Ever since it was demonstrated that the body louse (Pediculus humanus humanus) and the African O moubatawere the vectors of the relapsing fever spirochetes known today as Borrelia recurrentis and B duttonii, respectively, intense studies have been carried out on the development of these microorganisms in their vectors, and on the mode of transmission to humans.
Thus, in 1912, the French worker Charles Nicolle and coworkers studied the behavior of B recurrentisin lice and noted that the spirochetes had disappeared from the midgut 24 hours after they had been ingested; they were no longer detectable until days 6 to 8 when they suddenly reappeared in the hemolymph.
A similar “negative phase” had previously been reported for B duttonii in O moubata by:
- Dutton and Todd (1905-1907),
- Leishman and other investigators (1907-1920),
- Fantham (1911-1915),
- Hindle (1911),
- later also by Hatt (1929) and
- Nicolle and associates (1930).
According to these investigators, ingested spirochetes invade the gut epithelium where they lose motility and after 3 to 4 days develop into cysts (blebs, vesicles) that contain granules or chromatin bodies (Fig. 4).
Dutton and Todd postulated that these spherules are formed by protuberance of the spirochetes periplasmic membranes;they may occur at any point along the spirochete.
At some time during their development, these spherules or cysts were said to burst and release their granules.
By the 10th day after infectious feeding, Dutton and Todd no longer found morphologically typical spirochetes, but instead large numbers of granules from which eventually new spirochetes developed provided the ticks were maintained at temperatures above 25° C.
Hindle, in 1911, reported similar observations. In infected ticks held at 21° C, the spirochetes had disappeared from the midgut by the 10th day after infectious feeding.
They could no longer be detected either in the gut or in the tissues.
However, triturates of such ticks injected into mice regularly proved infective, and an increase in temperature to 35° C resulted in the reappearance of morphologically typical spirochetes.
This “granulation theory” — as it was referred to — received a significant boost in 1950 when Edward Hampp of the National Institute of Dental Research in Bethesdashowed by stained smears, darkfield and electron microscopy that oral treponemes and Borrelia vincenti in cultures produce blebs and granules that were considered “germinative units.”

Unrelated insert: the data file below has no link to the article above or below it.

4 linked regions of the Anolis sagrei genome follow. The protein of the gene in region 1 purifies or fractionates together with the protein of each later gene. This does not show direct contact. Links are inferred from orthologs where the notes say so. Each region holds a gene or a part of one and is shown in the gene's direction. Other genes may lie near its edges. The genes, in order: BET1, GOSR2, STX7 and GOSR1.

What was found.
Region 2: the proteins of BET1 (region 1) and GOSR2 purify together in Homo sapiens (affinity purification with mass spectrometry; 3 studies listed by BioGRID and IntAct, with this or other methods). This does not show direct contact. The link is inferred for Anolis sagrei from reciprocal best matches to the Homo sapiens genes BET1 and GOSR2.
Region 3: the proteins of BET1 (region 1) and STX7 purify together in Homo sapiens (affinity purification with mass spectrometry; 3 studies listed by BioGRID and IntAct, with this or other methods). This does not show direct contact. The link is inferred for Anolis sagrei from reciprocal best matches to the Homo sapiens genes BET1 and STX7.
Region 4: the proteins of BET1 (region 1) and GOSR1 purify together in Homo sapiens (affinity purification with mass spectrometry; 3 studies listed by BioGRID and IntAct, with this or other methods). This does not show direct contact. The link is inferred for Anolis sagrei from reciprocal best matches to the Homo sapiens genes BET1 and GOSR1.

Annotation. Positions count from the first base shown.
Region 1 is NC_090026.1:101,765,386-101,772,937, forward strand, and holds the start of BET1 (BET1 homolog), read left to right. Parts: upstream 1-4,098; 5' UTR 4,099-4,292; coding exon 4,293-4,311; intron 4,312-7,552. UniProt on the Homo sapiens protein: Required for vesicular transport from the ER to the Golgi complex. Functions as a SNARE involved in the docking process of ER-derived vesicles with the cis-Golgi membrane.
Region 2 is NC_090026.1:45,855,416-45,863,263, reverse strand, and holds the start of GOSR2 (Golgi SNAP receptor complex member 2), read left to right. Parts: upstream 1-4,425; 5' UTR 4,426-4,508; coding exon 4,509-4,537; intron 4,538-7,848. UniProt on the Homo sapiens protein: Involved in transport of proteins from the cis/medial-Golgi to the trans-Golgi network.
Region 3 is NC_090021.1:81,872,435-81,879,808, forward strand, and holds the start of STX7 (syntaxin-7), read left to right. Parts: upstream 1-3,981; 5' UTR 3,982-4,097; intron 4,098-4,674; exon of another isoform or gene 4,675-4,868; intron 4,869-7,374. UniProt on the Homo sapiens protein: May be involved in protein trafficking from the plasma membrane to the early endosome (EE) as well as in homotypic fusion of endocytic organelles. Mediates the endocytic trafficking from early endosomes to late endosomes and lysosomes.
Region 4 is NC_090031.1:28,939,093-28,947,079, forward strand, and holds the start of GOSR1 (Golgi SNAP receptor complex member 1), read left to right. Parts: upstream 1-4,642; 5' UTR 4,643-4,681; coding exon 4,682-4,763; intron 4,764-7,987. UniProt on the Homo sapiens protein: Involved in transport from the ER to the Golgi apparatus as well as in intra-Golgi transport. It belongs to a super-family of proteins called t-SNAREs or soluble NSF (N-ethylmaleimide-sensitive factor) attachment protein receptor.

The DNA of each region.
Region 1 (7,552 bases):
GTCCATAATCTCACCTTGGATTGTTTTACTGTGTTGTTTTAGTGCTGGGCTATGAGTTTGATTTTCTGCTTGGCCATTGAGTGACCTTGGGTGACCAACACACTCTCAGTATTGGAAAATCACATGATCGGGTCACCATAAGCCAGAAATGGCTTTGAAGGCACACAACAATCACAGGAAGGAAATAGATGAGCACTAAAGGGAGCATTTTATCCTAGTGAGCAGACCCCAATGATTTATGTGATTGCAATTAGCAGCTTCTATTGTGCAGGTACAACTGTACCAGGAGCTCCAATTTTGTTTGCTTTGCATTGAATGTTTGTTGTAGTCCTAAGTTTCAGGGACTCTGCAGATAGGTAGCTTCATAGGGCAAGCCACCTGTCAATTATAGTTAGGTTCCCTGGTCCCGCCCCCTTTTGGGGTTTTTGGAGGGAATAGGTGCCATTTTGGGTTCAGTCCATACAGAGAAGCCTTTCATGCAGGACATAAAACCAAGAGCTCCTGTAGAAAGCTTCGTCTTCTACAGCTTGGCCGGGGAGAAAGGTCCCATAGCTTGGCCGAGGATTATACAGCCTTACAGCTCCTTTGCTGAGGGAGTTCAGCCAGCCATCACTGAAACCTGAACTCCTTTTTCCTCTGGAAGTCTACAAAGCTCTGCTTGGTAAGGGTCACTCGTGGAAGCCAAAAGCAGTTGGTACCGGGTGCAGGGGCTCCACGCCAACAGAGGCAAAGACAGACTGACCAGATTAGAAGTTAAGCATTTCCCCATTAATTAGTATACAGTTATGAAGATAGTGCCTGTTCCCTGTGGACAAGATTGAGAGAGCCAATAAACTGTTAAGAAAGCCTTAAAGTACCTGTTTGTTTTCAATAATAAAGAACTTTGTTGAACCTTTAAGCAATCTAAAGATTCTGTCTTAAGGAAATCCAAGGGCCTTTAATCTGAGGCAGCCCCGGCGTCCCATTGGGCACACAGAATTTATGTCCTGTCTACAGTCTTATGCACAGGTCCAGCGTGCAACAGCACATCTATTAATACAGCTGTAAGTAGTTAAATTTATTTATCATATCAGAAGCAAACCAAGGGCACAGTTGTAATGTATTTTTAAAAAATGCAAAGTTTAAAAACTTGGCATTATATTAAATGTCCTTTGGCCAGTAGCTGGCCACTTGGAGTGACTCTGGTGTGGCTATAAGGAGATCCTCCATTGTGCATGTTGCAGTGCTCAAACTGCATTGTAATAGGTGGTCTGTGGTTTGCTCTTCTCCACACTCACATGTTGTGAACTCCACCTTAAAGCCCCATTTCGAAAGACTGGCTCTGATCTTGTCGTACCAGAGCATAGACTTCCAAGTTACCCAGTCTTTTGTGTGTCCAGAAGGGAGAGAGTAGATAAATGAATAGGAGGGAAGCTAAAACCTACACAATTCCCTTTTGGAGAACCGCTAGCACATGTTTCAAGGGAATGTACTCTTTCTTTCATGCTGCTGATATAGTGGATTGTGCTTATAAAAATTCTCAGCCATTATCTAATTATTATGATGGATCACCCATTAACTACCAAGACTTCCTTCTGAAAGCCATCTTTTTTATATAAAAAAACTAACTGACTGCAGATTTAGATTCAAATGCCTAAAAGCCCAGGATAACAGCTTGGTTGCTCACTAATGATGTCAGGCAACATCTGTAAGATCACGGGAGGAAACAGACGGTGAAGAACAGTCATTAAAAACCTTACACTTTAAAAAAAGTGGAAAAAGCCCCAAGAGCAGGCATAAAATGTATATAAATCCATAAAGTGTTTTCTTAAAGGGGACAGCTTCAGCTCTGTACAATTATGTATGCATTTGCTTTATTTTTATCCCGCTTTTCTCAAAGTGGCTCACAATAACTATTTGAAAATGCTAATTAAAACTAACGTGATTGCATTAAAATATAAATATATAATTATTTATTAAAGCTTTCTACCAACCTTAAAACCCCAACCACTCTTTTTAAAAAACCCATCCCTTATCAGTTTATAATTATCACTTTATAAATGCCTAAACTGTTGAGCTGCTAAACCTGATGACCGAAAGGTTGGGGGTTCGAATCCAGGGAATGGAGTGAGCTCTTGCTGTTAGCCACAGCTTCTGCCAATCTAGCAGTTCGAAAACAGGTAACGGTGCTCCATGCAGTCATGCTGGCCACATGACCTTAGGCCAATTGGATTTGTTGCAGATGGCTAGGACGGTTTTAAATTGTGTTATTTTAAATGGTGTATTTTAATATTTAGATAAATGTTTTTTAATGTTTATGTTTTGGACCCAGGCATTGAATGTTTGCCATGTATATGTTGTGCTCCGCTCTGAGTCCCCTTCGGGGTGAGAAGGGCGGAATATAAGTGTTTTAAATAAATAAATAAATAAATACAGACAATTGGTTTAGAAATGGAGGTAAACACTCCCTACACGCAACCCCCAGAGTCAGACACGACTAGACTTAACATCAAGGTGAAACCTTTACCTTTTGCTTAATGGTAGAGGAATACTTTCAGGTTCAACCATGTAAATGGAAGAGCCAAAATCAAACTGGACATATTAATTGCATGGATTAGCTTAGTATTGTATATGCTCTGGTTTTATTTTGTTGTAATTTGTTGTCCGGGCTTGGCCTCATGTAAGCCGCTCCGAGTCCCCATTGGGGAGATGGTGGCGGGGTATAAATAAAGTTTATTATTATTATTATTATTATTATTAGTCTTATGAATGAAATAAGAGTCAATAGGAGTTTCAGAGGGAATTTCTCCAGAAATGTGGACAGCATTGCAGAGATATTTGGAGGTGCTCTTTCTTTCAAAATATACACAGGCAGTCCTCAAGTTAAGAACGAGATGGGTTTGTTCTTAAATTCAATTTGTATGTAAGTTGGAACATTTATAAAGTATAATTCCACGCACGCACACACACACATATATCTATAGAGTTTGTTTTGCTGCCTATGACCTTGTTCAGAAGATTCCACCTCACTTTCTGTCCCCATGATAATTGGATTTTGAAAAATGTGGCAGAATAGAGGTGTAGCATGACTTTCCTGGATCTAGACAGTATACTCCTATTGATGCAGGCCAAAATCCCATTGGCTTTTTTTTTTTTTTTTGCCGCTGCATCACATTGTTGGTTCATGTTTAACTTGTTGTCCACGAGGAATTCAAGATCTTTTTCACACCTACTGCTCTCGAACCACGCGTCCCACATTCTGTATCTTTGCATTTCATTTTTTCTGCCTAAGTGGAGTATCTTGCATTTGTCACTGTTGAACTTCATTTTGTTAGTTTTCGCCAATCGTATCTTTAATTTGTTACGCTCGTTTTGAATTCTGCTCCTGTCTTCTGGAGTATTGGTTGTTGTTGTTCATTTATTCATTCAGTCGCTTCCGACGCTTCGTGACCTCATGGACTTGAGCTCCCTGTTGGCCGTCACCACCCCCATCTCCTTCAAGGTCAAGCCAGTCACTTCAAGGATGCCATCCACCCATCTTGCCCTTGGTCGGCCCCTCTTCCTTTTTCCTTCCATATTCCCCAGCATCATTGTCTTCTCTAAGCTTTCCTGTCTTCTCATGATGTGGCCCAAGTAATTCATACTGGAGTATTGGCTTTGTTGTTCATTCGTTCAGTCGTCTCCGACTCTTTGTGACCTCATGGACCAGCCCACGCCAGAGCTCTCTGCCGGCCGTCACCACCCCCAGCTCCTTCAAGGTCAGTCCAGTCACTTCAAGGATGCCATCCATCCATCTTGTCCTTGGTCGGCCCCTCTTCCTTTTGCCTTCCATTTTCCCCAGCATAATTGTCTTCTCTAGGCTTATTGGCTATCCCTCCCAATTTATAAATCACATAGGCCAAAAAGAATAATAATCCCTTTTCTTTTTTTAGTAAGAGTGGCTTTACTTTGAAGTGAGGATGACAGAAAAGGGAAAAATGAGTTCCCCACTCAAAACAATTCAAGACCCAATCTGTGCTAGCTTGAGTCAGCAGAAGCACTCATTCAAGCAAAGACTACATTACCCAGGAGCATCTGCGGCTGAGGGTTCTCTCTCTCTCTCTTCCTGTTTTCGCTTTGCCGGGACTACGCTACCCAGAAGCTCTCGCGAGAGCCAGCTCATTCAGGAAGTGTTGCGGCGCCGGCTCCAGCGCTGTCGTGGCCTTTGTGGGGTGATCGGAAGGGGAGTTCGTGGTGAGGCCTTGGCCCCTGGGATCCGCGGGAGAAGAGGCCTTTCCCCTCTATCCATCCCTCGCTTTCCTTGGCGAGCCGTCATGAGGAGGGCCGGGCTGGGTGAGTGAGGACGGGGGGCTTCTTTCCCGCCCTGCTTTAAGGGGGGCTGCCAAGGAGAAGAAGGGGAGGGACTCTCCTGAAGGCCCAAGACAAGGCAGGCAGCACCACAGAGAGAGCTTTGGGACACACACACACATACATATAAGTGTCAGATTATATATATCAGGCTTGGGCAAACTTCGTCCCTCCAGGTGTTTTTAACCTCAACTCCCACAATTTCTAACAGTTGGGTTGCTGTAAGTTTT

His hypothesis was supported by the observation that 31- month old cultures containing only granules invariably resulted in typical spirochetes upon transfer to fresh medium.
DeLamater and coworkers also reported similar observations from the University of Pennsylvania Medical School.
They provided evidence for the occurrence of a complex life cycle in the pathogenic and nonpathogenic strains of Treponema pallidum.
Accordingly, these spirochetes multiply by:
(1) transverse or binary fission, and
(2) by producing gemmae (cysts in which a single or more granules appeared to be the primordia of daughter spirochetes).
Once the Borrelia Lyme bacteria enter the blood stream of a human, it is immediately susceptible to attack.
An immediate cellular response of neutrophils and macrophage will try and digest the bacteria, and also present markers for the bacteria to lymphocytes that will over the course of several weeks begin to turn out killer T-cells and B-cells that produce specific antibodies.
The first mechanism to survive is to leave the blood stream!
Borrelia can do this by either entering the blood vessel cells called endothelial cells, or transiting the blood-vessel through gaps it creates, and entering other tissues.
If the bacteria do this quickly enough, not enough bacteria will be present to cause an immune response. In other words, it tricks the immune system into thinking that there is no active persistent infection.